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# SURVEY OF U.S. MINERAL AND METAL PROCESS - page 9 / 12

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be reprocessed to recover some of the valuable components. The value (or cost) could be determined by the cost of transport and disposal of the sludge.

Table 2. Economic variables for separation of impurities from process residue

# Economic Variable

<50

40

Concentration of impurities, ppm 400

# A

Value of process residue before separating impurities

need data-may be negative

Value of process residue after separating impurities

I

Primary sludge)

process

residue

(e.g.,

acid

plant

need data

# Secondary process residue (e.g., mercury) need data

need data need data

need data need data

t

technology (G

-

# Net value of separating impurit

ies

1

-

I

Primary process residue (D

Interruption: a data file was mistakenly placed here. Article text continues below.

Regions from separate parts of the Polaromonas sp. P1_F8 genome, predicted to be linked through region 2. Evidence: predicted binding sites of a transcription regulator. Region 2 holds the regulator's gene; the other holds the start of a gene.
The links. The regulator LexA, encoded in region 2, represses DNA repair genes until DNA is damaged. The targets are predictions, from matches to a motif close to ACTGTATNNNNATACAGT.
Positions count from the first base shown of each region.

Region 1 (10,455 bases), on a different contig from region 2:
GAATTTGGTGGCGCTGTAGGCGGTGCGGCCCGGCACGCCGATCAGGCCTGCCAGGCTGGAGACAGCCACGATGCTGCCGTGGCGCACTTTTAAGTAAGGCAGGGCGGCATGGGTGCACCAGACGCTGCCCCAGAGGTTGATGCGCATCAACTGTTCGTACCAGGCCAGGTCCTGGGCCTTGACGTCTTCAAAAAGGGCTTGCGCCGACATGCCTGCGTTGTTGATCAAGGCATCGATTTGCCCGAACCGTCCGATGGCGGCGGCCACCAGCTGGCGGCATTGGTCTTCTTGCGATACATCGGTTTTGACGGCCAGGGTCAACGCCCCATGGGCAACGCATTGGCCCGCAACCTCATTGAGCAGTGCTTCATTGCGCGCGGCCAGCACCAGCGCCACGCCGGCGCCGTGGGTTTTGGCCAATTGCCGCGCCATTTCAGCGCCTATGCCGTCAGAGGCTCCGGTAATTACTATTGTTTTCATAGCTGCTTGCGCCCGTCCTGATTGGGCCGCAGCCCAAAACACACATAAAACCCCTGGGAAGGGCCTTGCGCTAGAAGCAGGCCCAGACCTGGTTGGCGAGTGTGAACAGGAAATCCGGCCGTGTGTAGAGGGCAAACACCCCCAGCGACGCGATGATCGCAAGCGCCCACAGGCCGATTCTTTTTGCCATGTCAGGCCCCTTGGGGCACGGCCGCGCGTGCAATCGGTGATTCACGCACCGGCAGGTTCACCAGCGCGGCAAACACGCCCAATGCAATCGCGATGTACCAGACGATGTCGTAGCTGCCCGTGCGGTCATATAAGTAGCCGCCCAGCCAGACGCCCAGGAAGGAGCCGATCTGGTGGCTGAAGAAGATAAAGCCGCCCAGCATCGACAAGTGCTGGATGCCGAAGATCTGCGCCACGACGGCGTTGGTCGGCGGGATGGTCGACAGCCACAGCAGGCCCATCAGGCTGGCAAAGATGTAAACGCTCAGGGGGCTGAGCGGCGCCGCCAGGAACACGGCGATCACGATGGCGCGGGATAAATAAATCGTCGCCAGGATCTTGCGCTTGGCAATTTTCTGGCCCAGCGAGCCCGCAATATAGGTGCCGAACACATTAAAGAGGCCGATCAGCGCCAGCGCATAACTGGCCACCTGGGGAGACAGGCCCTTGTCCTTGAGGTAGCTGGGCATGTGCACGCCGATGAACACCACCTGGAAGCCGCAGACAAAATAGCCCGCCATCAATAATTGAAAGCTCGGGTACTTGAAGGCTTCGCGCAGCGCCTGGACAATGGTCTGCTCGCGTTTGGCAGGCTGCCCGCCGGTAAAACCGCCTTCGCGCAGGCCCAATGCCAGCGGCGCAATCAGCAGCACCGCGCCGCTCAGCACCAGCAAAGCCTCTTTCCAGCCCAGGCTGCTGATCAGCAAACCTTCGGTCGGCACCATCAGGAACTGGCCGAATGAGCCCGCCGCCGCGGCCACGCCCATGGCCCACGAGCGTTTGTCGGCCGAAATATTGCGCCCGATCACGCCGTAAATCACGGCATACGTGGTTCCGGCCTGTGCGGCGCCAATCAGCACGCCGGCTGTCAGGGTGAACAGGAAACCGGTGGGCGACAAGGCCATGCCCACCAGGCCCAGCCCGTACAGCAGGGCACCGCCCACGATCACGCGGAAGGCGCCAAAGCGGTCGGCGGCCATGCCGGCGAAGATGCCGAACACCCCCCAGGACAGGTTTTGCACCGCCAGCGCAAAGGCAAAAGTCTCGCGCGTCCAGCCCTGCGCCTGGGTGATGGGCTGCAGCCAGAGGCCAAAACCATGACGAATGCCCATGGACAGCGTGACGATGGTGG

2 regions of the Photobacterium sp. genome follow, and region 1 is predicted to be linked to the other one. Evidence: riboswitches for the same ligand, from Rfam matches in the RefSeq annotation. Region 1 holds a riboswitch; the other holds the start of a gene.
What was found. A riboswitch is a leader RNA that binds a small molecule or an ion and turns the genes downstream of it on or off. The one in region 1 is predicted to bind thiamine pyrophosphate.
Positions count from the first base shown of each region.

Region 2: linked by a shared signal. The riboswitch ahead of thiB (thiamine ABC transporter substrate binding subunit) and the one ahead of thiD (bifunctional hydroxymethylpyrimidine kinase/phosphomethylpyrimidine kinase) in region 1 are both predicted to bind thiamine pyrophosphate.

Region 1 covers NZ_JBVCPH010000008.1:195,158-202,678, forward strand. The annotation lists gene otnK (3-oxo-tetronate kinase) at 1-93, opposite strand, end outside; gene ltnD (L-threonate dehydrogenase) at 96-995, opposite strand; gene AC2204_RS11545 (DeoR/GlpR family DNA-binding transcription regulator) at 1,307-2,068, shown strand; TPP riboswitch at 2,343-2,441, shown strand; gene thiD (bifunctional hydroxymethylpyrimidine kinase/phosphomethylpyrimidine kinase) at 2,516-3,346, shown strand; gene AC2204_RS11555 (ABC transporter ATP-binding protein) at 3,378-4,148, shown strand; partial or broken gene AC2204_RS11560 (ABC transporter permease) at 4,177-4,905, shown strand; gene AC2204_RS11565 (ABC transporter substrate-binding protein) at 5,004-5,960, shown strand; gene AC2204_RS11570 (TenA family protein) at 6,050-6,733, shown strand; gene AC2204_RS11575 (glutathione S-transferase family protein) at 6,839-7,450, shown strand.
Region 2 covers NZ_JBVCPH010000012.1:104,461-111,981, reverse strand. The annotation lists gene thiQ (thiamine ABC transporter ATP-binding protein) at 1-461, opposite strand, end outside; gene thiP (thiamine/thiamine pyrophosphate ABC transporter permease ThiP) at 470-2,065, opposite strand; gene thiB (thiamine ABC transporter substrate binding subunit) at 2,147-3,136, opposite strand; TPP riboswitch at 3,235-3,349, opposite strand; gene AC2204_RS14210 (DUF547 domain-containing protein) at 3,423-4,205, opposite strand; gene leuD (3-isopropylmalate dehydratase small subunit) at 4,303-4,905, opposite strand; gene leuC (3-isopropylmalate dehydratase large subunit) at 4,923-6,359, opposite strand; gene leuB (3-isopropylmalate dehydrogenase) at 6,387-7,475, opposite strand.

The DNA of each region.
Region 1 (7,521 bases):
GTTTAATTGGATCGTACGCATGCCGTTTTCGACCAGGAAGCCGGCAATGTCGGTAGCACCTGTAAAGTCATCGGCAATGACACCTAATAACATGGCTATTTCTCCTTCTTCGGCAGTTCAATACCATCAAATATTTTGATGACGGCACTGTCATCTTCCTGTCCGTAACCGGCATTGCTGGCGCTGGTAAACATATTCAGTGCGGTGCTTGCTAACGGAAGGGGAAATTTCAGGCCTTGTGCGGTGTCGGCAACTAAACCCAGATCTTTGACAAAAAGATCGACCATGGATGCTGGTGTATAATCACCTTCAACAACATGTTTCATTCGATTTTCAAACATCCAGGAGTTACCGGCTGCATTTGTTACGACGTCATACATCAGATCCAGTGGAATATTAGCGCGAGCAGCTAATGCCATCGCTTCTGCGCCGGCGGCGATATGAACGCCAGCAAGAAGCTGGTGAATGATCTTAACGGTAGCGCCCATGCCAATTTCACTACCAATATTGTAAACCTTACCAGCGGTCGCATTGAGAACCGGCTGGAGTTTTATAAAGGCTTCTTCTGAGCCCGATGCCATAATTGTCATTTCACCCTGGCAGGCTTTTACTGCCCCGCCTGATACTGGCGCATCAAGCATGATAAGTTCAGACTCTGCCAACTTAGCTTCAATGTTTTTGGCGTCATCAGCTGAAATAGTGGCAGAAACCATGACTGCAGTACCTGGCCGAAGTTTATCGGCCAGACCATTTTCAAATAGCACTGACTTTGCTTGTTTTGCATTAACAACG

J

Secondary process residue (E

-

F)

calculate

calculate

calculate

calculate

calculate

calculate

• -

7

t

# L

nrocess

residue Primary process residue

# Secondary process residue

Highest value in row I Highest value in row J

The primary process residue (acid plant sludge) may have a market value that is a function of the concentration of impurities (mercury) (Table 2, Row B). For example, process residue may be sold to a smelter to recover commodity metals (lead, silver, gold). If the residue includes impurities, such as mercury, the price’the smelter pays the copper smelter could be more or less depending on the amount of impurity. Secondary process residue (mercury) may also have a market value (Table 2, Row C). Separation technology would tend to increase the value of the process residue to buyers because impurities would be removed. In our example, mercury separation technology reduces the concentration of mercury from 1300 to 250 ppm at a cost of \$500 (U.S.) per ton (Table 2, Row F).

Mines have existing methods for handling their process residue and could estimate these costs (Table 2, Row G). In our example, the copper mine used a less effective separations technology before using the innovative technology-the cost of this “old technology” would be the “next best” technology referred to in Row G.

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